Point is, if you allow just a bit, well applied, but also let her see the reluctance, she will see you are working to compromise. She will learn she is respected. (And when respect is given, it comes back to you.) She will also learn to compromise. Those lessons are bigger than the makeup.

To J'ville FL: If girls babysit, they have money, so Moms and Dads do not control this. Reply

Mr. faith lupe quintana October 13, 2009

Girls grow up to fast Im a youth worker, and girls are influenced by those around them especially in the school setting. At my grand daughters school I noticed she would start trying on lipstick and other makeups. Till we had to show her how to use it. Not fight against her wishes. she would still go back to wanting to wear so we let her at 13. but very light ly.I didnt like it her dad didnt like it. but she still would sneek around to trying it at school.she has always been independant and she proved to us she was able to mange not over doing it. Now she is 16 studying to drive. she will have lessons there. She is more mature then we wanted to think of her. N is proving she is responsible. The choices are influenced by friends and we are also here to redirect wrong thoughts. thank you a caring grandmother and 30 teen care giver. Reply

Samantha San Antonio, TX October 8, 2009

There are also positive images out there today, which you can help you teach her that every woman/girl is beautiful in their own way.
Dove has this massive campaign going-and it's wonderful.
Also - Girl Scouts are really on top of it when it comes to the image factor. On each level (Brownie, Junior, Cadette, Senior), there are opportunites to reinforce the positive message. Reply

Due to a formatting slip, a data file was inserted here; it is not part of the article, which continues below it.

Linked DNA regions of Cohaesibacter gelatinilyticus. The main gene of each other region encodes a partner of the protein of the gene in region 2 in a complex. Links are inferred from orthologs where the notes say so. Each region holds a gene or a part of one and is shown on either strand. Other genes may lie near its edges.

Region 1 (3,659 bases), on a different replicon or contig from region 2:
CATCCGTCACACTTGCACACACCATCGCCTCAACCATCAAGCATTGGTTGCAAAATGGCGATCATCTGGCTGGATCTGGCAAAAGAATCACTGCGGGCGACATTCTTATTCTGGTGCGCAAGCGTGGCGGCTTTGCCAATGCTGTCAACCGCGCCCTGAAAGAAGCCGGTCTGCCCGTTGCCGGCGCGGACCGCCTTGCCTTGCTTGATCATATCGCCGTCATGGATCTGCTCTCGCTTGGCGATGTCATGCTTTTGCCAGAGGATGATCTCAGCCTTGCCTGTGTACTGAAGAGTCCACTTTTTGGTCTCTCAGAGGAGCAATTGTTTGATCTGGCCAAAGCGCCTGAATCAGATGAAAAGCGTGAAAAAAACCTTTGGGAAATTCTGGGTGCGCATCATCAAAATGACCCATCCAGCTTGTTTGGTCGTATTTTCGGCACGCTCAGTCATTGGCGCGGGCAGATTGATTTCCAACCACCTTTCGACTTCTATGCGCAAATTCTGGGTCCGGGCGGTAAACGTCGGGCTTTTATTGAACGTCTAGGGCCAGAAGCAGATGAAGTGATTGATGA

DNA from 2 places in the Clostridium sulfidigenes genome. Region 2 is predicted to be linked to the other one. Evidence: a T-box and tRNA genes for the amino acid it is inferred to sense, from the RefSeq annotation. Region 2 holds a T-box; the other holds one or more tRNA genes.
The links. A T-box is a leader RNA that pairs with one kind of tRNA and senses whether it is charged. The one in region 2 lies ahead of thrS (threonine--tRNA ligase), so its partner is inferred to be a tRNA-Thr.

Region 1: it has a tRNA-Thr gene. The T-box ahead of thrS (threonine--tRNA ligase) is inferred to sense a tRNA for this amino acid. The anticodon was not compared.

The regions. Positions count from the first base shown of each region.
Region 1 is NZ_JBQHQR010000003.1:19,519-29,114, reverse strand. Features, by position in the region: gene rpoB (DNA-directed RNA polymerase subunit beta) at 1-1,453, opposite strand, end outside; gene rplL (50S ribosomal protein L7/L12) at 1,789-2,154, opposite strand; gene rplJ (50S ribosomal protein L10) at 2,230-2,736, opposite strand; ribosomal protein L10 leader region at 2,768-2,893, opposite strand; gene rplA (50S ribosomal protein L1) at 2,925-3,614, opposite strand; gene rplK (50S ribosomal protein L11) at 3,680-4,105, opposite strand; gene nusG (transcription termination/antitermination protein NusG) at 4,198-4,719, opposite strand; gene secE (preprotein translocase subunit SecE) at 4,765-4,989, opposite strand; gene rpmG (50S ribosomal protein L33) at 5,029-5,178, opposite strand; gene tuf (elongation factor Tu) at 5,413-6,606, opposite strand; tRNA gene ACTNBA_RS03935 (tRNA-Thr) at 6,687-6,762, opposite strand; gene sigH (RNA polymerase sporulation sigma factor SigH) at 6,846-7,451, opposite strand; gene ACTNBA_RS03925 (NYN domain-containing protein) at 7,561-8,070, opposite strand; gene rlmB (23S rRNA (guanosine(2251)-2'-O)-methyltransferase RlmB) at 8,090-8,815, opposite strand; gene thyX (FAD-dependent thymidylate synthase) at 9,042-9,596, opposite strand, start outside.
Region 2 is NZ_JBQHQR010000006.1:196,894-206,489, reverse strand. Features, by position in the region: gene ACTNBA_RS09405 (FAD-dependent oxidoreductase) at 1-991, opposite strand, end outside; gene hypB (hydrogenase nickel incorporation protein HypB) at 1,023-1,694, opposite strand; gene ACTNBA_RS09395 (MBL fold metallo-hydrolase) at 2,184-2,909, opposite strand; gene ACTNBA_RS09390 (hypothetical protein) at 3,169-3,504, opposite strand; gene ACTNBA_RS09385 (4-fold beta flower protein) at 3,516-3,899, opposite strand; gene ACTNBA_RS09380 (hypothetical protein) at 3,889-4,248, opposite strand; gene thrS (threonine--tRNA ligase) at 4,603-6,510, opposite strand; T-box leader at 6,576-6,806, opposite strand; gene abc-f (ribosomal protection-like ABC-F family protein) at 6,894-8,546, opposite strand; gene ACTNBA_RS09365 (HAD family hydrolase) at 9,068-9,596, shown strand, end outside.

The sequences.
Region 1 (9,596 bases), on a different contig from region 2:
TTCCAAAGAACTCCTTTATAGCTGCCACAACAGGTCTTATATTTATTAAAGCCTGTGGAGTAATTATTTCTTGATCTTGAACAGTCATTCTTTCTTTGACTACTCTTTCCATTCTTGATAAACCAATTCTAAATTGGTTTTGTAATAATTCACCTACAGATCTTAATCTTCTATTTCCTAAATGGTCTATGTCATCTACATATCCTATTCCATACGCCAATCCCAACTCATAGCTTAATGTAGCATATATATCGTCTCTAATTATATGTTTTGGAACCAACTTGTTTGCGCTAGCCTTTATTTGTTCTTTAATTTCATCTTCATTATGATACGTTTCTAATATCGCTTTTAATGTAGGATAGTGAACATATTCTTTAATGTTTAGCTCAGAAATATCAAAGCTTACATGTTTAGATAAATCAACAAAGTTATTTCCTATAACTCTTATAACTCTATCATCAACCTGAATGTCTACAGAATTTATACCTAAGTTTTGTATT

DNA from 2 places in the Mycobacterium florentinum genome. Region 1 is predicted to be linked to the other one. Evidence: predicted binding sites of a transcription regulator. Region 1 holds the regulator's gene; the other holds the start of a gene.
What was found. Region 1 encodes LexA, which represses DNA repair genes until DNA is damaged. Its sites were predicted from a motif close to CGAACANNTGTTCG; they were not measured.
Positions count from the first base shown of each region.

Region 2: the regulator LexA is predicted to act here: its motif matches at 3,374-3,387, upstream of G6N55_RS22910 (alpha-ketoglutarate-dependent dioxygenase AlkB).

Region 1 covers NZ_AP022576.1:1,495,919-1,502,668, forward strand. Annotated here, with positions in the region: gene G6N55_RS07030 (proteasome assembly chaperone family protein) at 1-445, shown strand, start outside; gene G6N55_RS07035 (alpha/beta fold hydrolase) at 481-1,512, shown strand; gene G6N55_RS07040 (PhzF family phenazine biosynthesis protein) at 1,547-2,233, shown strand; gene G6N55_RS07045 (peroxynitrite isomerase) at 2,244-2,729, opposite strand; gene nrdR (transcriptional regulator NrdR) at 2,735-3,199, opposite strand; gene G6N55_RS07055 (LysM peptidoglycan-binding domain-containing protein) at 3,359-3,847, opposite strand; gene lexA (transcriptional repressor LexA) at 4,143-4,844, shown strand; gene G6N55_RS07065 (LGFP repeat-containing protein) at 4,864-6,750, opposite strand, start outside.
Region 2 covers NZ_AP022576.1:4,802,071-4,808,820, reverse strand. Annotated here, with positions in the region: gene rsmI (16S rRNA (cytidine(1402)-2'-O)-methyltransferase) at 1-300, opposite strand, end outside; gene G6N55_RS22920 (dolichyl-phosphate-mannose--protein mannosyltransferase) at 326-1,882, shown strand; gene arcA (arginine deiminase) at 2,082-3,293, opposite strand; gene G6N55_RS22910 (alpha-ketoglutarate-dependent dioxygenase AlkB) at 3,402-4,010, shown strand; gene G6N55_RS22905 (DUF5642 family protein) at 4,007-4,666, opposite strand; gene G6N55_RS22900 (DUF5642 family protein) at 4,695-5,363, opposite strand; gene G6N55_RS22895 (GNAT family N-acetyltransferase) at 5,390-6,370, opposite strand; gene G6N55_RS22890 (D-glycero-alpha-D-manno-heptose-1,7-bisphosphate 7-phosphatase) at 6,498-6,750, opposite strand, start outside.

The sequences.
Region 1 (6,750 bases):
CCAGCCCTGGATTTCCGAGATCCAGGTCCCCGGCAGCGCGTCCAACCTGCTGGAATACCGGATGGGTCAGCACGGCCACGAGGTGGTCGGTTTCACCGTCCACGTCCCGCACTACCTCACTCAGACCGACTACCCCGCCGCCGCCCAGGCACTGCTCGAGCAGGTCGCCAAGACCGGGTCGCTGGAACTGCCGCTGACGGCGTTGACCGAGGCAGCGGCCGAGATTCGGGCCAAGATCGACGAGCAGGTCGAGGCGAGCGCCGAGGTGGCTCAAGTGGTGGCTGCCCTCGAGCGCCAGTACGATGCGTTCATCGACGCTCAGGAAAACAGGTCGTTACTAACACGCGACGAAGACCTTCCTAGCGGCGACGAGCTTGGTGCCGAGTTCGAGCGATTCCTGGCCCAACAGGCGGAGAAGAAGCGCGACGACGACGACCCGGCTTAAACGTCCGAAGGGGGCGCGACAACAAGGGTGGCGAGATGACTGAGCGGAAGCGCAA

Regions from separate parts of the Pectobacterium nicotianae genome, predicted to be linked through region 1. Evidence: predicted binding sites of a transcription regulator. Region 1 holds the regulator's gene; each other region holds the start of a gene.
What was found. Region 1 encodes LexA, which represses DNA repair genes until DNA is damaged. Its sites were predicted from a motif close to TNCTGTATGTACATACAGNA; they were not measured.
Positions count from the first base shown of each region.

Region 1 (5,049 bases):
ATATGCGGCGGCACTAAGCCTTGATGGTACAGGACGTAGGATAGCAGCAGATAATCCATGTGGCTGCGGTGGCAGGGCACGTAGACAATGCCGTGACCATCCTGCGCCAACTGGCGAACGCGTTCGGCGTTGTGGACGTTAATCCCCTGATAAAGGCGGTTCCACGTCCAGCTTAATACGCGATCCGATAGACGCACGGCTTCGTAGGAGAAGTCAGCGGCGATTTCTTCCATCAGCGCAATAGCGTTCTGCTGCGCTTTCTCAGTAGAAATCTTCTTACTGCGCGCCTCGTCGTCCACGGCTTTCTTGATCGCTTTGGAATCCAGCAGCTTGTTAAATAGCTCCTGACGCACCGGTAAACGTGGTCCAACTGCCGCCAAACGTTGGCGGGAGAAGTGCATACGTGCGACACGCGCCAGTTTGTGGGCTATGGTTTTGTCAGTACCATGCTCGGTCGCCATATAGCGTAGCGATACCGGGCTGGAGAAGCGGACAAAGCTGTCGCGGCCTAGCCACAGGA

Anonymous Jacksonville, FL October 8, 2009

Holly wood – or mommies competition? Sometimes the problem with “tweens” isn’t Hollywood, but the mothers! My DD has allergies, and when she eats something that triggers sensitivity, she gets red cheeks; this makes her look like she has make-on. She has a friend whose mother started putting blush on her at age 10, because her DD is too pale, and that she needs make up to perk-up her looks! We live in different cities now, but the girls keep in touch. Last week when they spoke on the phone, my DD share that her friend though Yom Kippur was really difficult because she couldn’t wear make-up. My DD now 16, and was teased so much about her rosy cheeks that the only make-up she occasionally wears is lip gloss – and only if she has dry lips. Her friend who is only 14 is obsessed with really high heels, pocketbooks, fashionable clothes (thank-goodness they insist on modesty – but that can be stretched) and of course make-up. Hollywood’s fault ? I don’t think so, parents purchase (or give $$ to purchase) all these things! Reply

Anonymous brooklyn October 7, 2009

makeup and teens as a mom as well as a teacher of teens, the best approach was to take them to a makeup consultant; a mall was preferable; we make it a class trip and the make up artists whose job is to sell, knew before we came that we want to limit the makeup while bringing out the inner beauty; we also teach the girls how important their skin is and how it is a living breathing organ and how it needs to be taken care of; once the make up artist worked with them to cleanse their faces.... lets say the girls weren't too interested in applying so much gunk to their faces; we also conduct a models visit together with a fashion show so that the girls learn how to buy clothing that is attractive to their figures; we have a few fashion models who come and speak to the girls about fashion and what its all about....neshei chabad knows of a former model who has bec. shomeret shabos. Reply